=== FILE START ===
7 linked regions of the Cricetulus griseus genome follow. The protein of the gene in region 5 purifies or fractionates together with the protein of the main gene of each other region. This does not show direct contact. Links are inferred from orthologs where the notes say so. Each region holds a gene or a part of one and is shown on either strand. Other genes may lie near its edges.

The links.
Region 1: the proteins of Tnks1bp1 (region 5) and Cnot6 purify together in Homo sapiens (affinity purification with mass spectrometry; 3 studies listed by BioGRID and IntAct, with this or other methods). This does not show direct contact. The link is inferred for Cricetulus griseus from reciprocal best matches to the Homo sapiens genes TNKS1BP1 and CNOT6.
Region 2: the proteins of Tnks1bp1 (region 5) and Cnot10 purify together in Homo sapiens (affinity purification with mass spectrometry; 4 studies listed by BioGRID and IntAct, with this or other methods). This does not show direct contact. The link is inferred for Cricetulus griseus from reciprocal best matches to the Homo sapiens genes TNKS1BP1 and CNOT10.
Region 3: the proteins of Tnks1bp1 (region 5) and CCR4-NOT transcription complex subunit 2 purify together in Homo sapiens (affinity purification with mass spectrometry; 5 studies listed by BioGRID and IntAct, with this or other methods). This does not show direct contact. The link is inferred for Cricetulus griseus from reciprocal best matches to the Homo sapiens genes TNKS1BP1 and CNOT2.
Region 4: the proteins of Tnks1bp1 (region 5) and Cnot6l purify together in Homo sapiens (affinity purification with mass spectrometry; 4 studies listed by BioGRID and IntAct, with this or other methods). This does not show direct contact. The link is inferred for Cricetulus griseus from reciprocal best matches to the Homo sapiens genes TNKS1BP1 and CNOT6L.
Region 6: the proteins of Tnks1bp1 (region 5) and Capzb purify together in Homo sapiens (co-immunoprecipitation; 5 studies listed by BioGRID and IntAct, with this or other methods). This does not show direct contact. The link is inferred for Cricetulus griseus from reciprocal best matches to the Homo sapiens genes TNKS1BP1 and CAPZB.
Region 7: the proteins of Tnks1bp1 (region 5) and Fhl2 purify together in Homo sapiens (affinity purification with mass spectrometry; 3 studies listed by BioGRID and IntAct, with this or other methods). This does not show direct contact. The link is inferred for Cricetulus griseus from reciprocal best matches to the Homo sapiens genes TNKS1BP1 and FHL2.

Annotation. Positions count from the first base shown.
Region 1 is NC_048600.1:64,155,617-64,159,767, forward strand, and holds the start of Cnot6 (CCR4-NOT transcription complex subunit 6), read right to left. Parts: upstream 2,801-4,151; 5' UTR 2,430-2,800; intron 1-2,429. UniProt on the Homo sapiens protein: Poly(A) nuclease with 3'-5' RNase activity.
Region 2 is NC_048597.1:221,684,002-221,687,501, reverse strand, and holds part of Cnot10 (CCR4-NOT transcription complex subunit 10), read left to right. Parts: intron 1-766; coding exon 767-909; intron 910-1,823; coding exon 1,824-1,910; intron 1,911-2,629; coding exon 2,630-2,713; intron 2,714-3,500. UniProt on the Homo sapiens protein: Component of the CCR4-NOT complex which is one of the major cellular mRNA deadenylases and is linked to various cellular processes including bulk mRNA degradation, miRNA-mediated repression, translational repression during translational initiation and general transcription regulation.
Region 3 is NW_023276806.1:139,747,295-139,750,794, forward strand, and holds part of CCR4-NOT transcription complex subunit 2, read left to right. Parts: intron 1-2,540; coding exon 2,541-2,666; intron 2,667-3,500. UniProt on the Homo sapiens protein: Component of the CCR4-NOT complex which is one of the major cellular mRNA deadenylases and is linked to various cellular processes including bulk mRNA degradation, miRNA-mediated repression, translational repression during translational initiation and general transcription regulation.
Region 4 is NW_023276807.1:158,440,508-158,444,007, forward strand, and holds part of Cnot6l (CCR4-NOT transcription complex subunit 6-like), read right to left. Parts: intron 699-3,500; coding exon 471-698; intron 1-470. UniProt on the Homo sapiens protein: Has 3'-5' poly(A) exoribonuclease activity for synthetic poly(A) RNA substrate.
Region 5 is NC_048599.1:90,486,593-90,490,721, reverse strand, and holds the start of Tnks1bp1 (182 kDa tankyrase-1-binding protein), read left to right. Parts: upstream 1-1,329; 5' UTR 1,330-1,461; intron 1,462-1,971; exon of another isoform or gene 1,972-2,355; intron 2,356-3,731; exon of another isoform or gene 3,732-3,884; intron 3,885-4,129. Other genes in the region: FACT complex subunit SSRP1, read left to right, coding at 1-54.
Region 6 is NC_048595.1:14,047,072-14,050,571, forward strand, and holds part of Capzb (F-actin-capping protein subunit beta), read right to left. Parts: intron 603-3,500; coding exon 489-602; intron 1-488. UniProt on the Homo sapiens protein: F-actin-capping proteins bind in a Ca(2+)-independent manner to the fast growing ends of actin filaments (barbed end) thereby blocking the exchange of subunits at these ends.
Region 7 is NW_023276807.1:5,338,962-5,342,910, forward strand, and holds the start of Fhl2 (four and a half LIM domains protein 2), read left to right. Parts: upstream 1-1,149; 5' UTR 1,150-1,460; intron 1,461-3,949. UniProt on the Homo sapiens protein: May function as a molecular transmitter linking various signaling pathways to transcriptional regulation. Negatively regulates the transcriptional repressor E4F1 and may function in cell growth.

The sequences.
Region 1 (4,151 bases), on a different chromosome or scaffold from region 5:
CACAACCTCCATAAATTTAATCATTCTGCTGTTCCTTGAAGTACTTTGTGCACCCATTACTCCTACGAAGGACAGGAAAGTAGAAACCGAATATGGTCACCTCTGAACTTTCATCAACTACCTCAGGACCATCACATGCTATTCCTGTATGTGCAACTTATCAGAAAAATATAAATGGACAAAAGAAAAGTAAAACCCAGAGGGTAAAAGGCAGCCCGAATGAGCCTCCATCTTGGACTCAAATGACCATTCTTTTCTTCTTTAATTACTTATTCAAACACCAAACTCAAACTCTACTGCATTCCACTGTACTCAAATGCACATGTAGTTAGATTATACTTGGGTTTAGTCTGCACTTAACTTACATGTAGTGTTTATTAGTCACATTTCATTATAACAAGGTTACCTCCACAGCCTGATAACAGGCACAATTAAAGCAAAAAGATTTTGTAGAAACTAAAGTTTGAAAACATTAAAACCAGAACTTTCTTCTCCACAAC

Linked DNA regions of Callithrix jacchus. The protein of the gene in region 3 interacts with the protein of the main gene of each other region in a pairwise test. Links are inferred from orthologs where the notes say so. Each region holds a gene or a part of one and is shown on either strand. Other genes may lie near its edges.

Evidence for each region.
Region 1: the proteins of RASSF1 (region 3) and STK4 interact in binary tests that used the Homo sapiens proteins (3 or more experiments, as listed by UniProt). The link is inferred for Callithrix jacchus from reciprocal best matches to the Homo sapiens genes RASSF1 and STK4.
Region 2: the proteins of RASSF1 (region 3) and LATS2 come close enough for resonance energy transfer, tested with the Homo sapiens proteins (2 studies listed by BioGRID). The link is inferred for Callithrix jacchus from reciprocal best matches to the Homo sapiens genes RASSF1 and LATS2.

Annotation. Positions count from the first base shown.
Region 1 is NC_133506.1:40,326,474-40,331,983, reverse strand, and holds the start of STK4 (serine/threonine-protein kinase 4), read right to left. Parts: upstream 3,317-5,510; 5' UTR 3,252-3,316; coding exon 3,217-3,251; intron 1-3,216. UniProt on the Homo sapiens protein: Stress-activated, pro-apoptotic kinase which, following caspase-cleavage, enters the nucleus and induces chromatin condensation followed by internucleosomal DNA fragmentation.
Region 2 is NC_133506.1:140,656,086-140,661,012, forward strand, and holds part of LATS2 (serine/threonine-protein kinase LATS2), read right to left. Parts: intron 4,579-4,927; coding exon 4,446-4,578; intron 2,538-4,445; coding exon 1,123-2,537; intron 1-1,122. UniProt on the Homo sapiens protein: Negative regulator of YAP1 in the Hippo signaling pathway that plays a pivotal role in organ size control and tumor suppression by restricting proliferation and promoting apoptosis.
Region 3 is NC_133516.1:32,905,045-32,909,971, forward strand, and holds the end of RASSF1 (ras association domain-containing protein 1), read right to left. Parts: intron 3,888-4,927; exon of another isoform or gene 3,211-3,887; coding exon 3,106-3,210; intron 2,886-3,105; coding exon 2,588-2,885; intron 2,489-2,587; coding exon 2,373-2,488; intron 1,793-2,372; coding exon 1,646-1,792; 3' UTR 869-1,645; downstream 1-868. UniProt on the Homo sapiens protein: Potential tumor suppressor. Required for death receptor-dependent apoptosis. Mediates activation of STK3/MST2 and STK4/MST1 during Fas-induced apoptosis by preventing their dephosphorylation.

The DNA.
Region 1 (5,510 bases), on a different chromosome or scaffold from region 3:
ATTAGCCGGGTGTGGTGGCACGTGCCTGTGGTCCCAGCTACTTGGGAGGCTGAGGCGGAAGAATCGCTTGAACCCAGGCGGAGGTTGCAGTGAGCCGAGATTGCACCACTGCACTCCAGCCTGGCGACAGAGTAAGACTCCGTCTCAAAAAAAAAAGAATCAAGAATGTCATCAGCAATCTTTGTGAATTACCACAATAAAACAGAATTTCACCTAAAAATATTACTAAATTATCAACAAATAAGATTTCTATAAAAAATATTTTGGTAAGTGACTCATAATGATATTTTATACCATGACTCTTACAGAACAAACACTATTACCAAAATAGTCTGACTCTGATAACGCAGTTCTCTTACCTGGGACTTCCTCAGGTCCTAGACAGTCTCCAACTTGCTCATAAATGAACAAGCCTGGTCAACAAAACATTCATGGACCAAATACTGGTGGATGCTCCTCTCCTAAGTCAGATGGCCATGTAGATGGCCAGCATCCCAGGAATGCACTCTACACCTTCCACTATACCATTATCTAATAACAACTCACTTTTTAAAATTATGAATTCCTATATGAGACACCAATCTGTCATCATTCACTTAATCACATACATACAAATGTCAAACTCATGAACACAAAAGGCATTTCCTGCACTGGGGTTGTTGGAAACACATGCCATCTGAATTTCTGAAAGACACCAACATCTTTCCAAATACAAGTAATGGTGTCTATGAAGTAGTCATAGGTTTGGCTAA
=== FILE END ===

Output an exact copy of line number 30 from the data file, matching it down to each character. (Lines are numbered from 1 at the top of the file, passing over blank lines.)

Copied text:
ATTAGCCGGGTGTGGTGGCACGTGCCTGTGGTCCCAGCTACTTGGGAGGCTGAGGCGGAAGAATCGCTTGAACCCAGGCGGAGGTTGCAGTGAGCCGAGATTGCACCACTGCACTCCAGCCTGGCGACAGAGTAAGACTCCGTCTCAAAAAAAAAAGAATCAAGAATGTCATCAGCAATCTTTGTGAATTACCACAATAAAACAGAATTTCACCTAAAAATATTACTAAATTATCAACAAATAAGATTTCTATAAAAAATATTTTGGTAAGTGACTCATAATGATATTTTATACCATGACTCTTACAGAACAAACACTATTACCAAAATAGTCTGACTCTGATAACGCAGTTCTCTTACCTGGGACTTCCTCAGGTCCTAGACAGTCTCCAACTTGCTCATAAATGAACAAGCCTGGTCAACAAAACATTCATGGACCAAATACTGGTGGATGCTCCTCTCCTAAGTCAGATGGCCATGTAGATGGCCAGCATCCCAGGAATGCACTCTACACCTTCCACTATACCATTATCTAATAACAACTCACTTTTTAAAATTATGAATTCCTATATGAGACACCAATCTGTCATCATTCACTTAATCACATACATACAAATGTCAAACTCATGAACACAAAAGGCATTTCCTGCACTGGGGTTGTTGGAAACACATGCCATCTGAATTTCTGAAAGACACCAACATCTTTCCAAATACAAGTAATGGTGTCTATGAAGTAGTCATAGGTTTGGCTAA